Science Courses for Nonscience Majors: How Much Impact Can One Class Make?

David Reed Department of Atmospheric Science, and Program in Ecology, University of Wyoming, Laramie, Wyoming

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Mark Lyford Department of Botany, University of Wyoming, Laramie, Wyoming

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The life science program at the University of Wyoming provides introductory and advanced courses for students throughout the University of Wyoming colleges, including courses for nonscience majors. With the fairly low number of total required science courses for nonscience majors many instructors of courses for nonmajors develop course goals to engage students in learning about science that is relevant to their lives, explore how science works, and demonstrate the connections between science and society. The desired goal is to educate students who are better able to make informed decisions in their general lives, the marketplace, or the voting booth. However, many current relevant issues, such as climate change, are difficult to cover in a traditional discipline based science course because of the interdisciplinary nature of the topics. To address this, an integrated freshmen-level science course was developed at the University of Wyoming and, during each semester, students complete surveys to gauge their attitudes about science and expectations about the course. Survey results from this course show a surprisingly large increase in student comfort in science that persists beyond the end of the course, while at the same time their expectations for their grade in the course dropped. The authors' findings show that one science course can be contentrigorous while also helping to change how nonscience majors think about and interact with science in their lives outside of this course.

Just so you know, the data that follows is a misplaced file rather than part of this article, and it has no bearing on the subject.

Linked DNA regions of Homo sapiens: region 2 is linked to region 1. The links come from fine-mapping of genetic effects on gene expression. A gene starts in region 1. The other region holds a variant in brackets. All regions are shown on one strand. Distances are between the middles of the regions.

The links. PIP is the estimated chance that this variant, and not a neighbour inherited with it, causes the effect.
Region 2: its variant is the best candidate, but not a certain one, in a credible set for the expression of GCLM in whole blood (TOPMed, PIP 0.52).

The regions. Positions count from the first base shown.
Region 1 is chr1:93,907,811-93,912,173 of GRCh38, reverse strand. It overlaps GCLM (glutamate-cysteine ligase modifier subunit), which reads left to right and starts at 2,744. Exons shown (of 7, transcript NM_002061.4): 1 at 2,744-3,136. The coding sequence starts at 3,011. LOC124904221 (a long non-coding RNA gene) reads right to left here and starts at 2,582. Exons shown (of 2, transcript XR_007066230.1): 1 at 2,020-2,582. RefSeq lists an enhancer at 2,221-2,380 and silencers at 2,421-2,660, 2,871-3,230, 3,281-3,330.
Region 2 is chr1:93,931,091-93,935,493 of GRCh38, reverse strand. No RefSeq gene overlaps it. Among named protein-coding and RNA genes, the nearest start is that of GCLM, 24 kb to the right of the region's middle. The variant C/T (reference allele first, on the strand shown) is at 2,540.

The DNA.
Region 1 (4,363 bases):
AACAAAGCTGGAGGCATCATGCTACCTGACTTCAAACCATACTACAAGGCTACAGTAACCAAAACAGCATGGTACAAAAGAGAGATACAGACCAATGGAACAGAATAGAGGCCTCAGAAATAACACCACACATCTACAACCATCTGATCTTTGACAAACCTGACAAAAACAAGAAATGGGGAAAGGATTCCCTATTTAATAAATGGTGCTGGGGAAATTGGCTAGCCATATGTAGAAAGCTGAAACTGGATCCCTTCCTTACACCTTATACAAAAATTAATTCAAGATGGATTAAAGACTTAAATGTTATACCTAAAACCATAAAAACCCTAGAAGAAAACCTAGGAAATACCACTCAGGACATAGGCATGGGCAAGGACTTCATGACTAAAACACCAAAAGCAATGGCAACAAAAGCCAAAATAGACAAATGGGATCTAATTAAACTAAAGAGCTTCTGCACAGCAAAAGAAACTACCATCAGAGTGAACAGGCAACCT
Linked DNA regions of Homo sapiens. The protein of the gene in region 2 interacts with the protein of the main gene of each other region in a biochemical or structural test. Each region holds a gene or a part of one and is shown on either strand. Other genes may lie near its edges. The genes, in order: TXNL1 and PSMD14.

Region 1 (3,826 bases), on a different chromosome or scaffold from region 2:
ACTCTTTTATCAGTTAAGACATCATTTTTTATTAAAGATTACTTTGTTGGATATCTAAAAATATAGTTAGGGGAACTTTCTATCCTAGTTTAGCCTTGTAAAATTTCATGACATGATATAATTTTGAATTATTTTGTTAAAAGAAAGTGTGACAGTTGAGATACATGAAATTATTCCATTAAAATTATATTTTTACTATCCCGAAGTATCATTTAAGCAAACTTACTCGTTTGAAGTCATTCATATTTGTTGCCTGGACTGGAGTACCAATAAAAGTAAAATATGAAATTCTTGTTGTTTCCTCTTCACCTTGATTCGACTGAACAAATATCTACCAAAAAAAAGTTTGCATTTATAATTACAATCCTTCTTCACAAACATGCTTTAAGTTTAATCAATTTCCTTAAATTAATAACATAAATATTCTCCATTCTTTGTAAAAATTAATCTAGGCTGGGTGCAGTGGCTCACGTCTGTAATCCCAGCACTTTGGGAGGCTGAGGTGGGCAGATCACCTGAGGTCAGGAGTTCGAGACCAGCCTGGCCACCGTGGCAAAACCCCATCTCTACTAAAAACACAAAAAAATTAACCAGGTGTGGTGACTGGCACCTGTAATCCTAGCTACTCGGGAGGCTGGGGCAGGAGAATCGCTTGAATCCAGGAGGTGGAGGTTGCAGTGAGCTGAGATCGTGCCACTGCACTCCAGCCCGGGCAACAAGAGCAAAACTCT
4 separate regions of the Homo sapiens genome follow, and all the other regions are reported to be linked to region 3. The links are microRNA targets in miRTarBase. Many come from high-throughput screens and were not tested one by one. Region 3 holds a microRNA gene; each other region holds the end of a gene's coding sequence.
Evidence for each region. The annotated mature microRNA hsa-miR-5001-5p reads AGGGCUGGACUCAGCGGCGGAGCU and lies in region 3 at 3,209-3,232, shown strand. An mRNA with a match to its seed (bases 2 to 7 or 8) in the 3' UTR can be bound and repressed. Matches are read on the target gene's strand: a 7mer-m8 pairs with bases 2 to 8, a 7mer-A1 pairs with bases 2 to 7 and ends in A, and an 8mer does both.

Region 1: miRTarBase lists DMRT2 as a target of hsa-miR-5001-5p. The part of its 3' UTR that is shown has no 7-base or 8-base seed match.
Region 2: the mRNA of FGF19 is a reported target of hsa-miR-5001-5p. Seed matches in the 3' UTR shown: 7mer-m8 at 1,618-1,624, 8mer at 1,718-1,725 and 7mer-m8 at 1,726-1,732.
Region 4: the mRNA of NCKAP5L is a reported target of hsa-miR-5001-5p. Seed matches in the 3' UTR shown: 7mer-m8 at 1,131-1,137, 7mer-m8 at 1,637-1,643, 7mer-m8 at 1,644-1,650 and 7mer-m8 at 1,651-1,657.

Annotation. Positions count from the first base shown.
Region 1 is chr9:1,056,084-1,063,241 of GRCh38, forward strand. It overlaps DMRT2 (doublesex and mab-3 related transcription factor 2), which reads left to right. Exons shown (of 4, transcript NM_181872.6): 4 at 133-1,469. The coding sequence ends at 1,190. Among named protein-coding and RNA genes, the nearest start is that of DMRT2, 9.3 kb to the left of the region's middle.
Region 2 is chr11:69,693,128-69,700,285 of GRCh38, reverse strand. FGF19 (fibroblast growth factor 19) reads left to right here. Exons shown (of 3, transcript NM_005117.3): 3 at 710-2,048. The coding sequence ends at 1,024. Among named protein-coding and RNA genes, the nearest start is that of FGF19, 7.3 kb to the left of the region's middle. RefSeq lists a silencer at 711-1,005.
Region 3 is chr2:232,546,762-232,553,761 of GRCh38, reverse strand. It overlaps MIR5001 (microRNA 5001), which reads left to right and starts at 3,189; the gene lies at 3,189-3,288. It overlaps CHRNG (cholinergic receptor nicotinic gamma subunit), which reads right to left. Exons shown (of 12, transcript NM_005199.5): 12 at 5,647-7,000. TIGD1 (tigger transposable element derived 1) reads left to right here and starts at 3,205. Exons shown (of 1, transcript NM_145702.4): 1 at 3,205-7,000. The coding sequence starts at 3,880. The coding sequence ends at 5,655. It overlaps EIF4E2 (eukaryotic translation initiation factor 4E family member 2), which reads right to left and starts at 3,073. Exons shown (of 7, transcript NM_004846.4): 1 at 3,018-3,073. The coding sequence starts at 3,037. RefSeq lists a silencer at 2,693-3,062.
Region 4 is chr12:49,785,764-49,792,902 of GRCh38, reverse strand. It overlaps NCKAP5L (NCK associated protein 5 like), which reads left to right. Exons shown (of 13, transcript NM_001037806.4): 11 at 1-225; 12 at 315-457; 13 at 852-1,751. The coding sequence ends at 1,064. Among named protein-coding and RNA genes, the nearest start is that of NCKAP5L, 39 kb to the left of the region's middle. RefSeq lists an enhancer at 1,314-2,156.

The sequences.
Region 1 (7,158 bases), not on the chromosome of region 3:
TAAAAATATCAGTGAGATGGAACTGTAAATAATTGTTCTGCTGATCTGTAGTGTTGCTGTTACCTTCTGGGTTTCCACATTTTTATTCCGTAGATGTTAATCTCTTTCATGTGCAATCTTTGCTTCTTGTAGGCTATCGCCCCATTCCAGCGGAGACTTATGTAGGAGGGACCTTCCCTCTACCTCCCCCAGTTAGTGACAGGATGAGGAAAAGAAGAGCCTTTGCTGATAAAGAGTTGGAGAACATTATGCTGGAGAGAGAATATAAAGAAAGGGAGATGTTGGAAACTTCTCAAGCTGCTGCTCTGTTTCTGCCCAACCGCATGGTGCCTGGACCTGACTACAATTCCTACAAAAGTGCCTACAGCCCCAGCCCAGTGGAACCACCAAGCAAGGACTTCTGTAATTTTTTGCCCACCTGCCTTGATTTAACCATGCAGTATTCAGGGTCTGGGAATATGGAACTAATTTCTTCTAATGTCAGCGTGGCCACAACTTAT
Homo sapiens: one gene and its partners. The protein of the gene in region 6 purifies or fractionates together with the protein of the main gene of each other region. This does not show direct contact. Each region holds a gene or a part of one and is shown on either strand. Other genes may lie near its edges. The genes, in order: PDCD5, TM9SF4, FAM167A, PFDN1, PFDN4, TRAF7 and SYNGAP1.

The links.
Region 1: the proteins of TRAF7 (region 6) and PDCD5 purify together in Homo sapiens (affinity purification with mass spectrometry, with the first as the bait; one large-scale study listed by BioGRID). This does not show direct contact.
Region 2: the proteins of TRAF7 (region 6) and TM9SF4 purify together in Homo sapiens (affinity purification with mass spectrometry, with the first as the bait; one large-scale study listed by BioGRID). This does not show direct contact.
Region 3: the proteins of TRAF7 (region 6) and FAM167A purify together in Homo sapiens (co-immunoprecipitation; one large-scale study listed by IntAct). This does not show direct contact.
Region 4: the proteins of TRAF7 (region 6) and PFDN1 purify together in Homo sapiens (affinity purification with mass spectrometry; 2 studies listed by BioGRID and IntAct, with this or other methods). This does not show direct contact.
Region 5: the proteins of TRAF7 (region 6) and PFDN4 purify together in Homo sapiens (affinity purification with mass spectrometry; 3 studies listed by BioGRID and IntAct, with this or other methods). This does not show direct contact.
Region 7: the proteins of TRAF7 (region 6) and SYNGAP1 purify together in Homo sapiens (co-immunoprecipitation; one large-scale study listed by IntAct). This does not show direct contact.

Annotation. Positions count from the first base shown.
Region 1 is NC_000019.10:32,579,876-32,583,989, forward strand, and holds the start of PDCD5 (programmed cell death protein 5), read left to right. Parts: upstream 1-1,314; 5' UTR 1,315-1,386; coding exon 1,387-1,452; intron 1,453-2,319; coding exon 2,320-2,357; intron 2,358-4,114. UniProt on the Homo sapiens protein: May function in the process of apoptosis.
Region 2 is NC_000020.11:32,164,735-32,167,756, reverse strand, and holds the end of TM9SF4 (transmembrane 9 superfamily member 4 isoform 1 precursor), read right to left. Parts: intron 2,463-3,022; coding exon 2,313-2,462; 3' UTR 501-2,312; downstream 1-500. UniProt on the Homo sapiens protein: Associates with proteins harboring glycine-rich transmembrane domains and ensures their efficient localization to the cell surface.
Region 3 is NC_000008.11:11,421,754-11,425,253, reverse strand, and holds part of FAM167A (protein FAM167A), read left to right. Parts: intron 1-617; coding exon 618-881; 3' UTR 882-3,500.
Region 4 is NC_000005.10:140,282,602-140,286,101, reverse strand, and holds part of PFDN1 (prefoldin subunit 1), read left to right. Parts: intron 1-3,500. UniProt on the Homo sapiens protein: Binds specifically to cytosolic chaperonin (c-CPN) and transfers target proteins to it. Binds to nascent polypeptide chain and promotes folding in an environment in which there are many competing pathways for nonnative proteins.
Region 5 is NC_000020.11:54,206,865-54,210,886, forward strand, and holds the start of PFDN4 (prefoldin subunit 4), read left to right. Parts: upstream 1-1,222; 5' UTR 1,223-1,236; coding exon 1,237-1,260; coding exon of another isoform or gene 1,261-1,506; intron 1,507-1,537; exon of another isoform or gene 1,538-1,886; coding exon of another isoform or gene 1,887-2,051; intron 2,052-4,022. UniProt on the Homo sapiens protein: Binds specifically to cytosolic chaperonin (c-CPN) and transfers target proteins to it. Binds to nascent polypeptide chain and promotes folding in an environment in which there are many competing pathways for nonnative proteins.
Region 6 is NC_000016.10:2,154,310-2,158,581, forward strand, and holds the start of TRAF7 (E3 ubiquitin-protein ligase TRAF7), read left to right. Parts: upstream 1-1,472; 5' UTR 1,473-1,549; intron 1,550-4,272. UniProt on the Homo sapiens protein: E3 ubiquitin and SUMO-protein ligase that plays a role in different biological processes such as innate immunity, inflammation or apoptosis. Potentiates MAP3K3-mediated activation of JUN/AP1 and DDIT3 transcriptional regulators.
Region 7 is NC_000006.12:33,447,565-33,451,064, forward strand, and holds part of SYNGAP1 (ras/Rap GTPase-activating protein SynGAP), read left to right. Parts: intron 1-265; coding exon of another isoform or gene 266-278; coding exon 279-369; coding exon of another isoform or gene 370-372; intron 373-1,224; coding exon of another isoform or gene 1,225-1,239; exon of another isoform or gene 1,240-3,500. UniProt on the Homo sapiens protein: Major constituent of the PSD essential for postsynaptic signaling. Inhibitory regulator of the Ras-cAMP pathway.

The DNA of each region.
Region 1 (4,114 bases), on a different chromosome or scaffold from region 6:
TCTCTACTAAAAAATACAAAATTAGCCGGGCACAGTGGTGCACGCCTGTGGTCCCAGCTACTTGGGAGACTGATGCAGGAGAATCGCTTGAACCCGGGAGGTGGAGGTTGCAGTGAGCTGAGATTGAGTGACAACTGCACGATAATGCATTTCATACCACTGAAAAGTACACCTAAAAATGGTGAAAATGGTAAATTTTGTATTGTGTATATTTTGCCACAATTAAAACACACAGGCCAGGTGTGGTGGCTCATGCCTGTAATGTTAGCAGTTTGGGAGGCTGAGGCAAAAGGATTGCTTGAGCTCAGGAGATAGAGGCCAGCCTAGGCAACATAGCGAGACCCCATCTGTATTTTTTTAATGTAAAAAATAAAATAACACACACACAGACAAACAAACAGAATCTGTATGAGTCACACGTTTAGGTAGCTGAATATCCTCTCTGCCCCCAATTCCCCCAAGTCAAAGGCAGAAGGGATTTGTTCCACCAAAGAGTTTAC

*CURRENT AFFILIATION: Department of Physics and Astronomy, Dickinson College, Carlisle, Pennsylvania E-mail: reedda@dickinson.edu

CORRESPONDING AUTHOR: David Reed, Department of Atmospheric Science, University of Wyoming, Laramie, WY 82071 E-mail: dreed12@uwyo.edu

The life science program at the University of Wyoming provides introductory and advanced courses for students throughout the University of Wyoming colleges, including courses for nonscience majors. With the fairly low number of total required science courses for nonscience majors many instructors of courses for nonmajors develop course goals to engage students in learning about science that is relevant to their lives, explore how science works, and demonstrate the connections between science and society. The desired goal is to educate students who are better able to make informed decisions in their general lives, the marketplace, or the voting booth. However, many current relevant issues, such as climate change, are difficult to cover in a traditional discipline based science course because of the interdisciplinary nature of the topics. To address this, an integrated freshmen-level science course was developed at the University of Wyoming and, during each semester, students complete surveys to gauge their attitudes about science and expectations about the course. Survey results from this course show a surprisingly large increase in student comfort in science that persists beyond the end of the course, while at the same time their expectations for their grade in the course dropped. The authors' findings show that one science course can be contentrigorous while also helping to change how nonscience majors think about and interact with science in their lives outside of this course.

*CURRENT AFFILIATION: Department of Physics and Astronomy, Dickinson College, Carlisle, Pennsylvania E-mail: reedda@dickinson.edu

CORRESPONDING AUTHOR: David Reed, Department of Atmospheric Science, University of Wyoming, Laramie, WY 82071 E-mail: dreed12@uwyo.edu
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